No Fair!

This morning my 6-year old Ezra woke up on the grumpy side of the bottom bunk. In his defense, it was a dark, rainy Monday, and none of us were really thrilled about the 6:30 am wake-up call. But as the morning progressed, there was a definite theme to his dialogue.

 

When I grabbed a pair of socks to give to his older brother Knox (Knox has a broken ankle, otherwise he’d be getting his own socks), Ezra said, “No fair! Knox has undies and socks in the same drawer! Why can’t my socks and undies be together?”

 

I mostly ignored this question due to its absurdity and hustled Ezra to the kitchen. I saw my husband eating what I assumed was a bowl of cereal, and I said, “I thought I used up all the milk last night,” and my husband answered, “This is yogurt.” Then Ezra said, “No fair! Me want milk!” To which I replied, “But you don’t like milk.” Ezra stomped back to his room in a huff.

 

After he eventually returned to the kitchen, Ezra overheard me talking to Knox (you know, the favorite child whose undies and socks get to hang out together in the same drawer) asking him if he wanted to bring leftovers in his lunch and warm them up in the cafeteria microwave. “No fair!” Ezra cried, “Why Knox get to use the microwave? Why me no have microwave at my school?!”

 

And so forth and so on went the morning.

 

It’s comical to think of his lamenting over such trivial stuff because he’s six and most likely forgot the whole exchange by the time he stepped into his classroom. I wish I could say that 6-year olds were the only ones who flew the “Unfair” banner so carelessly.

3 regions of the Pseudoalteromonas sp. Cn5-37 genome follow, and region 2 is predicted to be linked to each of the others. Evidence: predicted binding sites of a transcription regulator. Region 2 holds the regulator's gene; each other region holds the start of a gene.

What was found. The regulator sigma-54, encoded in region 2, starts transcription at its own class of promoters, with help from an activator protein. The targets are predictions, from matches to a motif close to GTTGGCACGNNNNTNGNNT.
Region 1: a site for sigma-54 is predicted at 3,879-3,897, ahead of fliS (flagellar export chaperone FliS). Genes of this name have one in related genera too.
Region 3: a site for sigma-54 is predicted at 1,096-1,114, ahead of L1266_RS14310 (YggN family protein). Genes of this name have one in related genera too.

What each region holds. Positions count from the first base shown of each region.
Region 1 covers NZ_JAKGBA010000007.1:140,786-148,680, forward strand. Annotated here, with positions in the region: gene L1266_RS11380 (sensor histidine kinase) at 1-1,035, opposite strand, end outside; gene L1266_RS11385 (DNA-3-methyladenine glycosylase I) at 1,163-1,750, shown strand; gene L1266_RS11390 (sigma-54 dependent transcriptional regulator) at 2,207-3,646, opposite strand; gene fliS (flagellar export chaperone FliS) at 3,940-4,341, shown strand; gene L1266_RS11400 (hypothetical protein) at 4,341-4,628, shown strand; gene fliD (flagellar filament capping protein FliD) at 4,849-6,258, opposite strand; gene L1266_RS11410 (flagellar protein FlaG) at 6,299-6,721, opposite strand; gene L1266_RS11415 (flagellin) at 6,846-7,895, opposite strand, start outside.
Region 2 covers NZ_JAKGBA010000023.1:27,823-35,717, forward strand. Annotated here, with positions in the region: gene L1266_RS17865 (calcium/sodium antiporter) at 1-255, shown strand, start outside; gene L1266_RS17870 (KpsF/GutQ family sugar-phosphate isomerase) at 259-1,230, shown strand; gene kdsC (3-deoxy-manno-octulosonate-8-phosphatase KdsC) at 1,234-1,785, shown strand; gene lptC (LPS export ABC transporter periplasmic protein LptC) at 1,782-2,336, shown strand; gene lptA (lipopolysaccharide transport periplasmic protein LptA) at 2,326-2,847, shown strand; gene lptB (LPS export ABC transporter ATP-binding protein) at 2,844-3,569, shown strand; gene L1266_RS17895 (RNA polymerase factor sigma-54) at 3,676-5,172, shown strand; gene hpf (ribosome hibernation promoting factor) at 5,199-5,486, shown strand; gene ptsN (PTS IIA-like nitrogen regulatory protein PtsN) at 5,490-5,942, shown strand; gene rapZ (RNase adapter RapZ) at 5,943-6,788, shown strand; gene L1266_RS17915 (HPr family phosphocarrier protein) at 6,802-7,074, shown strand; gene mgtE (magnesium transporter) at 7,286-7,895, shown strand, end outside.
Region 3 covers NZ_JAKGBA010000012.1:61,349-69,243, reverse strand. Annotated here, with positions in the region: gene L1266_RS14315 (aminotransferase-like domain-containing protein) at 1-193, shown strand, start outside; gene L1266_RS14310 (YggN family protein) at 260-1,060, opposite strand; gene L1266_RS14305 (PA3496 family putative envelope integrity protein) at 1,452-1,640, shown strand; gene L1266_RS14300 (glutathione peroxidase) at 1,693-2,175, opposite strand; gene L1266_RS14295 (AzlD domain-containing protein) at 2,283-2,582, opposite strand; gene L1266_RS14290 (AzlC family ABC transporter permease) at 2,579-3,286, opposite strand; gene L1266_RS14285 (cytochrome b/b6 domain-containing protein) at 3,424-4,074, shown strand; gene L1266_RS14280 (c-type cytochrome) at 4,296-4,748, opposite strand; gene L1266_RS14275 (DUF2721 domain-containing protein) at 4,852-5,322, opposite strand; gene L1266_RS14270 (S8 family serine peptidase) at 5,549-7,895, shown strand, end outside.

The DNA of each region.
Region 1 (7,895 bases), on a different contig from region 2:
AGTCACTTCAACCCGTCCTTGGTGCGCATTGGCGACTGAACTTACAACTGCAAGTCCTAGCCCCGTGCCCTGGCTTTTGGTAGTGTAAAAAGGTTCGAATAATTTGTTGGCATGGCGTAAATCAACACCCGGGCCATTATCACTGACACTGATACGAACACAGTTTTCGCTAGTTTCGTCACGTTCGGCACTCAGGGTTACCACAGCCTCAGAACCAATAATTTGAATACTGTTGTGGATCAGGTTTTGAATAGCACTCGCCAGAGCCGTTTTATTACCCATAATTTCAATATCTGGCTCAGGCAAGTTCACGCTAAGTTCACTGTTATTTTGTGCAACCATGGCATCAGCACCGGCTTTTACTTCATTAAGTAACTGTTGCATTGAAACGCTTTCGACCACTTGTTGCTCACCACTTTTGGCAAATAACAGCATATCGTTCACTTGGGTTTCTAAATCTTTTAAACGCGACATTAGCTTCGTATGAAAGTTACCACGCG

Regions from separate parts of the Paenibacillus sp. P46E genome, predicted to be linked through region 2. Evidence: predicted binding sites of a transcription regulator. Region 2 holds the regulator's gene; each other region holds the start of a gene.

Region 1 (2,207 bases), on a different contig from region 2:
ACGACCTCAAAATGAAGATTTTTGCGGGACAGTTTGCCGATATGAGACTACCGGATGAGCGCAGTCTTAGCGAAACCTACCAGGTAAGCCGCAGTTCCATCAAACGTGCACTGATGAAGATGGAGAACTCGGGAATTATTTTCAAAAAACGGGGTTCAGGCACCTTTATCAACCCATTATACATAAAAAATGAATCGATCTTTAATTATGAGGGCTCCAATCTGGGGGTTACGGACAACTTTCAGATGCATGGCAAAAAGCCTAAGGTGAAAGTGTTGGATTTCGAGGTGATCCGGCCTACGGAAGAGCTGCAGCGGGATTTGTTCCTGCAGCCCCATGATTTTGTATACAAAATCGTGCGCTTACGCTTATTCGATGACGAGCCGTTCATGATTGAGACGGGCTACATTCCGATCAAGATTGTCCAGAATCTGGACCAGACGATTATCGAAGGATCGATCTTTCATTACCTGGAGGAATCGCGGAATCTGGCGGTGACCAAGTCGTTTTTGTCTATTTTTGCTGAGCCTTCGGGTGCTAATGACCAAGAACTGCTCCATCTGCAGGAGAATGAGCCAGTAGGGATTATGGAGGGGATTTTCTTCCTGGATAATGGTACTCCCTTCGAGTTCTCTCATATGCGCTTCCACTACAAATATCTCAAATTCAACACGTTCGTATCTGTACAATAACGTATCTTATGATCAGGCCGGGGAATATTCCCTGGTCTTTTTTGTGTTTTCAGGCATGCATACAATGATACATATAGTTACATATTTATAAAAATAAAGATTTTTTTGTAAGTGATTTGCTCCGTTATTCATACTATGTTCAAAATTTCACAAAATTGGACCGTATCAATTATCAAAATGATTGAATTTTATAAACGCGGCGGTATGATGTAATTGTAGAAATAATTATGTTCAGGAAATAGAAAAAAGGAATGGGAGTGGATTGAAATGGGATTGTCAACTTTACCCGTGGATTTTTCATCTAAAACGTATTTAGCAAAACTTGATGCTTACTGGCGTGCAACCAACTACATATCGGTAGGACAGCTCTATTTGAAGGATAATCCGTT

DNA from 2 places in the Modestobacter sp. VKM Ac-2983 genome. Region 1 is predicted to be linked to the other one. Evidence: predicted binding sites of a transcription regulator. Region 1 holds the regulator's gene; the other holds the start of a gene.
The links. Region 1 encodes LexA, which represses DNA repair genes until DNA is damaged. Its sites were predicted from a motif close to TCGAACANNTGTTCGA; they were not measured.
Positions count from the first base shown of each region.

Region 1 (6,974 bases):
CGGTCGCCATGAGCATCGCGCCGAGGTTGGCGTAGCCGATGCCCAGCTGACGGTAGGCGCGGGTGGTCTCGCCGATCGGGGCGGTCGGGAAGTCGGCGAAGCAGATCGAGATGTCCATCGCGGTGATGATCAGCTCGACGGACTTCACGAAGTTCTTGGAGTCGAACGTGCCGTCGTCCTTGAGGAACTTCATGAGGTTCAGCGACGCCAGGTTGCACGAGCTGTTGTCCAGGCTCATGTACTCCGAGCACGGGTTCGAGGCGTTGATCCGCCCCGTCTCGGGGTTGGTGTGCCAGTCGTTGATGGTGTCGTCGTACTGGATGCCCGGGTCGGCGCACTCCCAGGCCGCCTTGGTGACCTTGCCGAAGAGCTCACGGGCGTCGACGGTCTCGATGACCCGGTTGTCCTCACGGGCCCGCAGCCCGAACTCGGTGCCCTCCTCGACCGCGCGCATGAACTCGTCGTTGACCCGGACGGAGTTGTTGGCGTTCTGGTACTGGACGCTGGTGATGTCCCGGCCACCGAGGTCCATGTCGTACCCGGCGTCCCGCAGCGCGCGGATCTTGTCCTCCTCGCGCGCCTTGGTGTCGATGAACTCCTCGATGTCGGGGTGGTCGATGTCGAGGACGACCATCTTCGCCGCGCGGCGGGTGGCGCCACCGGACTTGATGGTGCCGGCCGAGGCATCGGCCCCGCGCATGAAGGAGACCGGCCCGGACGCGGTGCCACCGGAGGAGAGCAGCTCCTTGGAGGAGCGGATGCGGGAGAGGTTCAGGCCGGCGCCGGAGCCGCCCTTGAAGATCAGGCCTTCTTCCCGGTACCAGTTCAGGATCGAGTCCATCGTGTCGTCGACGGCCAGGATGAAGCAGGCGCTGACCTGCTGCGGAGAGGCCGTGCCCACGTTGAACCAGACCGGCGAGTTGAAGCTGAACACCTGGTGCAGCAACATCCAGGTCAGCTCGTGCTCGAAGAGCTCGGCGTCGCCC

As adults, we may not whine over the same topics as children do, but the whining does happen. Claiming “No Fair” often occurs after we unnecessarily compare ourselves to others. “Why does she have that ___________ (insert house, car, weight, clothes, marriage, etc.) and I don’t?! It’s not fair!” Talk about feeling as gloomy as a rainy Monday morning–that line of questioning will ruin anyone’s day.

 

Other than the negativity these comparisons create, the other travesty is that there really is rampant unfairness in the world. And the people who cry “No Fair” aren’t usually the ones with the most valid reason to say it.

 

So instead of concentrating on the inconsequential issues that threaten to spoil what could turn out to be the most blessed day you’ll spend on this planet, take advice from the Book of Isaiah and look for ways to help those whose lives truly are unfair.

 

“Learn to do good. Seek justice. Help the oppressed. Defend the cause of orphans. Fight for the rights of widows.” (NLT) Isaiah 1:17

Fall Break 2017: New England

When our family of 6 recently toured New England, we learned a lot about history, geography, and regional customs, but we also learned a lot about ourselves.